Expanding Health Care Coverage

Project Title

Coverage Reform Options: Assessing the Impact on New York's Small Businesses

Grant Amount


Priority Area

Expanding Health Care Coverage

Date Awarded

December 9, 2008







Small businesses and sole proprietors employ more than half of New York State’s private labor force, but pay higher health insurance premiums than large firms.

These higher premiums contribute to fewer small businesses offering health insurance to their employees. In New York State, three-quarters of the uninsured are workers or their dependents. These individuals typically work for small firms that do not offer health insurance, but earn too much to qualify for Medicaid or other public programs. With support from Blue Cross of California, Small Business Majority (SBM) analyzed the impact of emerging health care reform options on small businesses across the country and in California. In December 2008, NYHealth awarded SBM a grant to build on this study by examining how specific policy options would affect small businesses in New York.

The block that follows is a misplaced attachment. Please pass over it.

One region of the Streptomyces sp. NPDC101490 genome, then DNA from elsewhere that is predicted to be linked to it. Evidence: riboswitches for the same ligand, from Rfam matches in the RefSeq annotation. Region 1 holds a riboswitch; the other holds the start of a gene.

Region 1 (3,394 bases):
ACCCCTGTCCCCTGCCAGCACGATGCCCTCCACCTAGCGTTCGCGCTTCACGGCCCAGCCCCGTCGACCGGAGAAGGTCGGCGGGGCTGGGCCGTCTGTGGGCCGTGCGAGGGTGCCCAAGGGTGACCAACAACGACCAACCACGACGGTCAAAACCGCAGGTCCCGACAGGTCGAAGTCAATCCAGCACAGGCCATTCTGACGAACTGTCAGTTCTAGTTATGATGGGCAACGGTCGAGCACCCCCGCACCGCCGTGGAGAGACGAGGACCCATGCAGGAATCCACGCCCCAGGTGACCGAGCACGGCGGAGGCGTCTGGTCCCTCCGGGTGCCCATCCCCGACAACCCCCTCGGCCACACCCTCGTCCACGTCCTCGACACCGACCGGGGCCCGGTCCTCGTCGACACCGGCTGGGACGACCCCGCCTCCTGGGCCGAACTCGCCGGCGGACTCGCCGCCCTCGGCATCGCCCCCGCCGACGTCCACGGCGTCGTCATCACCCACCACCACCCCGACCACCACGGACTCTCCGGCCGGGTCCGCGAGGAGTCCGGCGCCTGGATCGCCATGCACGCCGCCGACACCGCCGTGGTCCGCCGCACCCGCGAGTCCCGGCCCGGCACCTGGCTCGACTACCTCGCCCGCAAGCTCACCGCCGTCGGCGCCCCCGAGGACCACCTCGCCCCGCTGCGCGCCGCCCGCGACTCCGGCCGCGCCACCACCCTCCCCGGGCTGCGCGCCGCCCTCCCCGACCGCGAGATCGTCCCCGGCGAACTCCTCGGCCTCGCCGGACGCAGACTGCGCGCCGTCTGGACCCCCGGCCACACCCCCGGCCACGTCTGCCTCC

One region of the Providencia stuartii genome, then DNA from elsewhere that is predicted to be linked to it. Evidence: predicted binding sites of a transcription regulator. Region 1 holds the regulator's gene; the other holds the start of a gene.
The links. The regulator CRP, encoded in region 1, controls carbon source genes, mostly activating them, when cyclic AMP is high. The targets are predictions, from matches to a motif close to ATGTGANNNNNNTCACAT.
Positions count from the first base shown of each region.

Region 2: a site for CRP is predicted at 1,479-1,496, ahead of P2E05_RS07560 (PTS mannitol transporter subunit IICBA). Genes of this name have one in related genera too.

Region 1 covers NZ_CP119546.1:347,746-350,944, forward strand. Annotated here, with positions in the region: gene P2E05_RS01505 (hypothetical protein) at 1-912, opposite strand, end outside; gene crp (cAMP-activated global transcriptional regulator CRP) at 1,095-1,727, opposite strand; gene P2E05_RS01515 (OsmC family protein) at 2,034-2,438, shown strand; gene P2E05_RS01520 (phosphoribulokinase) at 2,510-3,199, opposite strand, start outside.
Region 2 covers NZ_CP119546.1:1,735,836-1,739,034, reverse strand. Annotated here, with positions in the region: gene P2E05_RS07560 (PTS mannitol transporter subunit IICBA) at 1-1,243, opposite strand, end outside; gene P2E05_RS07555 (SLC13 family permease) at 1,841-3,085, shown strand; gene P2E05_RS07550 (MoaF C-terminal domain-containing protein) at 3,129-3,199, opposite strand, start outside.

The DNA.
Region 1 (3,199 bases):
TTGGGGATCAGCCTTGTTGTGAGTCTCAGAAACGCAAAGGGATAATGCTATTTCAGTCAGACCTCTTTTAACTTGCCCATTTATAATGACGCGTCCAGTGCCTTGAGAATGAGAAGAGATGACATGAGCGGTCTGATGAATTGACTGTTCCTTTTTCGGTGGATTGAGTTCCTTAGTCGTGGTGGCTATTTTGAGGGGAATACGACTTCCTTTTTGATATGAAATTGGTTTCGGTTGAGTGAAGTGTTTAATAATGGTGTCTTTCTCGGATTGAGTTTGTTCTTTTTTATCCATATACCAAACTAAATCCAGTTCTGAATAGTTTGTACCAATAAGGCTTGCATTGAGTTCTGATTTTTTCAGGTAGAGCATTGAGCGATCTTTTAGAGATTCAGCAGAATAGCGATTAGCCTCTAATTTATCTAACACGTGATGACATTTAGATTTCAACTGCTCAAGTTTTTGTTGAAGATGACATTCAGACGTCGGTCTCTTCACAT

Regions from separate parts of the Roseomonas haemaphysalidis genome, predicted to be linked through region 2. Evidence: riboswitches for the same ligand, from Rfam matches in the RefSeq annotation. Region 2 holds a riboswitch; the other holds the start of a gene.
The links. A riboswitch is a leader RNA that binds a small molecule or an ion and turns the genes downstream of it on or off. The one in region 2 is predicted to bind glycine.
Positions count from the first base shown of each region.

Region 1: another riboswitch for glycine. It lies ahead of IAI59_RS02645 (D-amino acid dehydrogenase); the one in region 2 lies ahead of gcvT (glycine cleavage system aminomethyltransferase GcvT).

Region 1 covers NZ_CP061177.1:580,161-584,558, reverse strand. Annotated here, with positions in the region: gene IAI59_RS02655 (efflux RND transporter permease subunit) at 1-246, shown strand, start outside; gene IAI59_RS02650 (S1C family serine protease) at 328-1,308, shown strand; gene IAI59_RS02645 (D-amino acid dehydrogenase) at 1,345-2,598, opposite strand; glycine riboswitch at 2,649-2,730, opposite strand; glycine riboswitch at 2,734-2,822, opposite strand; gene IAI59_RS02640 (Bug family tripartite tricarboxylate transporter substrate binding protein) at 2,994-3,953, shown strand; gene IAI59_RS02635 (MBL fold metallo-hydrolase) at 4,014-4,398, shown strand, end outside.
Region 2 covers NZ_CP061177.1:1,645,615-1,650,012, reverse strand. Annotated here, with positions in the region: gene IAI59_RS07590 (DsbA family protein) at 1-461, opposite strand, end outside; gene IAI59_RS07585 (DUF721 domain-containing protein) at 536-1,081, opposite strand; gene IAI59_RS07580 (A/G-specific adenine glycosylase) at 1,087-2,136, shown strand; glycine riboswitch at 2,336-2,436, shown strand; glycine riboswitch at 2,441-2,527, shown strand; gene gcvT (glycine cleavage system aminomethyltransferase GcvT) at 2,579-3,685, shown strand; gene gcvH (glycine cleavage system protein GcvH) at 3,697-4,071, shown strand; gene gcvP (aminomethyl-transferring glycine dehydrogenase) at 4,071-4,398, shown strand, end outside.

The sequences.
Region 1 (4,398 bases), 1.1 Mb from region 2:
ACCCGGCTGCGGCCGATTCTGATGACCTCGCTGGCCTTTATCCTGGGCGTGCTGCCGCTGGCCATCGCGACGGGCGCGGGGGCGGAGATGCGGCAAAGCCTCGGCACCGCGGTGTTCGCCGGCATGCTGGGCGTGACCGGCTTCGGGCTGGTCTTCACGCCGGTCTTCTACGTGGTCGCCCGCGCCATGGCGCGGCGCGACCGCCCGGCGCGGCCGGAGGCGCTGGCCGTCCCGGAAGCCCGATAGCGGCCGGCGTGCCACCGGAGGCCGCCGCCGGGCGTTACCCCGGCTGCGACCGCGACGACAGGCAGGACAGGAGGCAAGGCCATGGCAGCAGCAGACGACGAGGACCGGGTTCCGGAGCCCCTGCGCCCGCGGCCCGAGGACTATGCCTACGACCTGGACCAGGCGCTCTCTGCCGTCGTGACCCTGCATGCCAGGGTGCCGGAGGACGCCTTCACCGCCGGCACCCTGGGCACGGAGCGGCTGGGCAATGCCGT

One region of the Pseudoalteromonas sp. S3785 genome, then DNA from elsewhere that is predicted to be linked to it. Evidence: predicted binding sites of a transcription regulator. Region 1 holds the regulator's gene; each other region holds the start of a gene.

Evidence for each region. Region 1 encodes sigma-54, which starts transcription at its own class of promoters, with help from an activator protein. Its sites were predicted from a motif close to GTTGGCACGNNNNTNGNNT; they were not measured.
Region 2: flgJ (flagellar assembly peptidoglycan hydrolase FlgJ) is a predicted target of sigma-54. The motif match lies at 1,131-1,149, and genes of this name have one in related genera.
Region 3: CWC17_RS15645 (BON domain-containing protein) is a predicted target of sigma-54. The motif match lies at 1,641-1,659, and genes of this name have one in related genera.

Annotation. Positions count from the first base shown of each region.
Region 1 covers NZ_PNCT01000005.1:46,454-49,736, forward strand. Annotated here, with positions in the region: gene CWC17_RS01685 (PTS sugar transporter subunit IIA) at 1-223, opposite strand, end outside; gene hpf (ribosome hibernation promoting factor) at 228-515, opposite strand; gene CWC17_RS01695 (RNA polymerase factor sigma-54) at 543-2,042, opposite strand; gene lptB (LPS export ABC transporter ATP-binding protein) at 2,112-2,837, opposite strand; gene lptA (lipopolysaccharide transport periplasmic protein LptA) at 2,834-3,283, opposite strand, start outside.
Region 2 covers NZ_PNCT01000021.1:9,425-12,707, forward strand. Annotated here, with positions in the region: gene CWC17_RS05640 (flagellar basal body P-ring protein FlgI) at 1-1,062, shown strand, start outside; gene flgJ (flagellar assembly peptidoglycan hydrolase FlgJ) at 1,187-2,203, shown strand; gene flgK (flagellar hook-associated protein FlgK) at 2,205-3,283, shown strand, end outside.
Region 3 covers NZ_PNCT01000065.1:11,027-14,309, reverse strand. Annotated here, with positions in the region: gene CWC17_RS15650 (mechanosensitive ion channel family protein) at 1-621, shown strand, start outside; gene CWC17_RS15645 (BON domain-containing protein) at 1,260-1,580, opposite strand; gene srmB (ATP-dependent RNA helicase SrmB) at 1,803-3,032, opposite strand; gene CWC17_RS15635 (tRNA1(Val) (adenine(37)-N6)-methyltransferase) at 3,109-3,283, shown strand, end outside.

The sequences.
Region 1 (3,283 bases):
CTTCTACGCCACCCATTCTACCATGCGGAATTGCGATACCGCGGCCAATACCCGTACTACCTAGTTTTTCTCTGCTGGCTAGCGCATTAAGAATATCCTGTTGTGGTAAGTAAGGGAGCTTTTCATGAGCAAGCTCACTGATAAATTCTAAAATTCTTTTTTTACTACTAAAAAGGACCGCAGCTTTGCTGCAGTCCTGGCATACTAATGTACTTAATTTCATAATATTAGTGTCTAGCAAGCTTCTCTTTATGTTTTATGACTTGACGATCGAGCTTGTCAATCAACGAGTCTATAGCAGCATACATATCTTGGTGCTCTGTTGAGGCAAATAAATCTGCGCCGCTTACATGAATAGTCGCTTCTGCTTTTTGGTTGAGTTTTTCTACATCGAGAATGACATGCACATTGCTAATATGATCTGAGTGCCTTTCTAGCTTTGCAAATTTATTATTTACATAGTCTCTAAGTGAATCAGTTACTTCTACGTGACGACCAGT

SBM is conducting a national study of the financial impact of various health reform proposals on small businesses. This project will leverage a national study funded by the Blue Shield of California Foundation and expand it to assess the potential impact of various returns on New York State’s small businesses resulting from various options. Returns analyzed include the status quo, a public-private partnership plan such as the one Massachusetts adopted, and a market-based plan. The analysis will address key issues such as the number of small business jobs that would be lost or gained, and what the impact would be on wages of employees working for small firms.

The project advisory board includes some of the nation’s top health economists. The modeling work will be conducted by Dr. Jonathan Gruber, Professor of Economics at the Massachusetts Institute of Technology, under subcontract to SBM. Dr. Gruber is well known for his work on estimating the impact of health insurance reforms. His extensive micro-simulation modeling for the Commonwealth of Massachusetts served as the basis for reforms enacted there. Dr. Sherry Glied, Professor and Chair of the Department of Health Policy and Management of Columbia University’s Mailman School of Public Health, will inform the project with locally based knowledge of the State’s health care environment and economy. A robust communications program will disseminate the findings of this study to key audiences, including the New York business community, policymakers, media, and consumer associations.